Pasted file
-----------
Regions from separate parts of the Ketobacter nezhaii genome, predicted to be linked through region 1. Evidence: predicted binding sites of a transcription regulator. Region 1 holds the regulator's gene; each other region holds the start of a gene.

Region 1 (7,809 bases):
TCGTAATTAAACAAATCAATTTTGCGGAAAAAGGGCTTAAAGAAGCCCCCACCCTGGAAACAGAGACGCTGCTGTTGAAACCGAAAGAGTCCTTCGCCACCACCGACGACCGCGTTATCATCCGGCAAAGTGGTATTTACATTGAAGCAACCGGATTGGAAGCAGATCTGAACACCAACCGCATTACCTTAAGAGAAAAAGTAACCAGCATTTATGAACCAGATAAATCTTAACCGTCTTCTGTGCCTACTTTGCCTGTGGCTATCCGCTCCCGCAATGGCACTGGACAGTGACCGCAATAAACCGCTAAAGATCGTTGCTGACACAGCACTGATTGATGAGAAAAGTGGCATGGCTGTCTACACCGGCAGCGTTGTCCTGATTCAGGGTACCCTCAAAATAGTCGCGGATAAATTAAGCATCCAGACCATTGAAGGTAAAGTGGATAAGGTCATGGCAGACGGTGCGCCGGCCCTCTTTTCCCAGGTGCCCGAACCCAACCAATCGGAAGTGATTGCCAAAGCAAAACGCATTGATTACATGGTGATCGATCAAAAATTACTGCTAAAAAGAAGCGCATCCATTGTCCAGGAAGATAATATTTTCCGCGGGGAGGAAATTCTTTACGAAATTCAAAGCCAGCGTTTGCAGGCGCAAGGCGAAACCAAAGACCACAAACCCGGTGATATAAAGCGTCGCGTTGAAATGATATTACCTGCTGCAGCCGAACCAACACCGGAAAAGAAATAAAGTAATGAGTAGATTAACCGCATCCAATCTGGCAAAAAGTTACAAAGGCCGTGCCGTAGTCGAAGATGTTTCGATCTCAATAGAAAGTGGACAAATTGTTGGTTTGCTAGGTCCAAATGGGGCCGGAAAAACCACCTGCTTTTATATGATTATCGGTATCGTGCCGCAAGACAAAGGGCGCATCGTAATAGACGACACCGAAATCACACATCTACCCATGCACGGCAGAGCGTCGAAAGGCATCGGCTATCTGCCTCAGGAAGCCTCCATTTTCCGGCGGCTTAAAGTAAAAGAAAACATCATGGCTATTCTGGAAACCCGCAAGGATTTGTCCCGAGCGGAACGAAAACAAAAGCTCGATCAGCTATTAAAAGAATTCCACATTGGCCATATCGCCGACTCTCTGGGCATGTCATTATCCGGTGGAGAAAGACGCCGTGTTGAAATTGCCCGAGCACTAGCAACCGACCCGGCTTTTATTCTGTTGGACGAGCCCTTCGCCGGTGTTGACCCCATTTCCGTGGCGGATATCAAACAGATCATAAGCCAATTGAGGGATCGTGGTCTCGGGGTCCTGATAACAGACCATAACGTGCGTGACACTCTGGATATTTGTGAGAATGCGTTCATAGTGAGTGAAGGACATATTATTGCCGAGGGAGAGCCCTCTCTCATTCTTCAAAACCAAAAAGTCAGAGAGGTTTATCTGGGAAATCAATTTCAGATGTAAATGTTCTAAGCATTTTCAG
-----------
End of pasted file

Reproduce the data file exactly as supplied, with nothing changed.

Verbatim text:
Regions from separate parts of the Ketobacter nezhaii genome, predicted to be linked through region 1. Evidence: predicted binding sites of a transcription regulator. Region 1 holds the regulator's gene; each other region holds the start of a gene.

Region 1 (7,809 bases):
TCGTAATTAAACAAATCAATTTTGCGGAAAAAGGGCTTAAAGAAGCCCCCACCCTGGAAACAGAGACGCTGCTGTTGAAACCGAAAGAGTCCTTCGCCACCACCGACGACCGCGTTATCATCCGGCAAAGTGGTATTTACATTGAAGCAACCGGATTGGAAGCAGATCTGAACACCAACCGCATTACCTTAAGAGAAAAAGTAACCAGCATTTATGAACCAGATAAATCTTAACCGTCTTCTGTGCCTACTTTGCCTGTGGCTATCCGCTCCCGCAATGGCACTGGACAGTGACCGCAATAAACCGCTAAAGATCGTTGCTGACACAGCACTGATTGATGAGAAAAGTGGCATGGCTGTCTACACCGGCAGCGTTGTCCTGATTCAGGGTACCCTCAAAATAGTCGCGGATAAATTAAGCATCCAGACCATTGAAGGTAAAGTGGATAAGGTCATGGCAGACGGTGCGCCGGCCCTCTTTTCCCAGGTGCCCGAACCCAACCAATCGGAAGTGATTGCCAAAGCAAAACGCATTGATTACATGGTGATCGATCAAAAATTACTGCTAAAAAGAAGCGCATCCATTGTCCAGGAAGATAATATTTTCCGCGGGGAGGAAATTCTTTACGAAATTCAAAGCCAGCGTTTGCAGGCGCAAGGCGAAACCAAAGACCACAAACCCGGTGATATAAAGCGTCGCGTTGAAATGATATTACCTGCTGCAGCCGAACCAACACCGGAAAAGAAATAAAGTAATGAGTAGATTAACCGCATCCAATCTGGCAAAAAGTTACAAAGGCCGTGCCGTAGTCGAAGATGTTTCGATCTCAATAGAAAGTGGACAAATTGTTGGTTTGCTAGGTCCAAATGGGGCCGGAAAAACCACCTGCTTTTATATGATTATCGGTATCGTGCCGCAAGACAAAGGGCGCATCGTAATAGACGACACCGAAATCACACATCTACCCATGCACGGCAGAGCGTCGAAAGGCATCGGCTATCTGCCTCAGGAAGCCTCCATTTTCCGGCGGCTTAAAGTAAAAGAAAACATCATGGCTATTCTGGAAACCCGCAAGGATTTGTCCCGAGCGGAACGAAAACAAAAGCTCGATCAGCTATTAAAAGAATTCCACATTGGCCATATCGCCGACTCTCTGGGCATGTCATTATCCGGTGGAGAAAGACGCCGTGTTGAAATTGCCCGAGCACTAGCAACCGACCCGGCTTTTATTCTGTTGGACGAGCCCTTCGCCGGTGTTGACCCCATTTCCGTGGCGGATATCAAACAGATCATAAGCCAATTGAGGGATCGTGGTCTCGGGGTCCTGATAACAGACCATAACGTGCGTGACACTCTGGATATTTGTGAGAATGCGTTCATAGTGAGTGAAGGACATATTATTGCCGAGGGAGAGCCCTCTCTCATTCTTCAAAACCAAAAAGTCAGAGAGGTTTATCTGGGAAATCAATTTCAGATGTAAATGTTCTAAGCATTTTCAG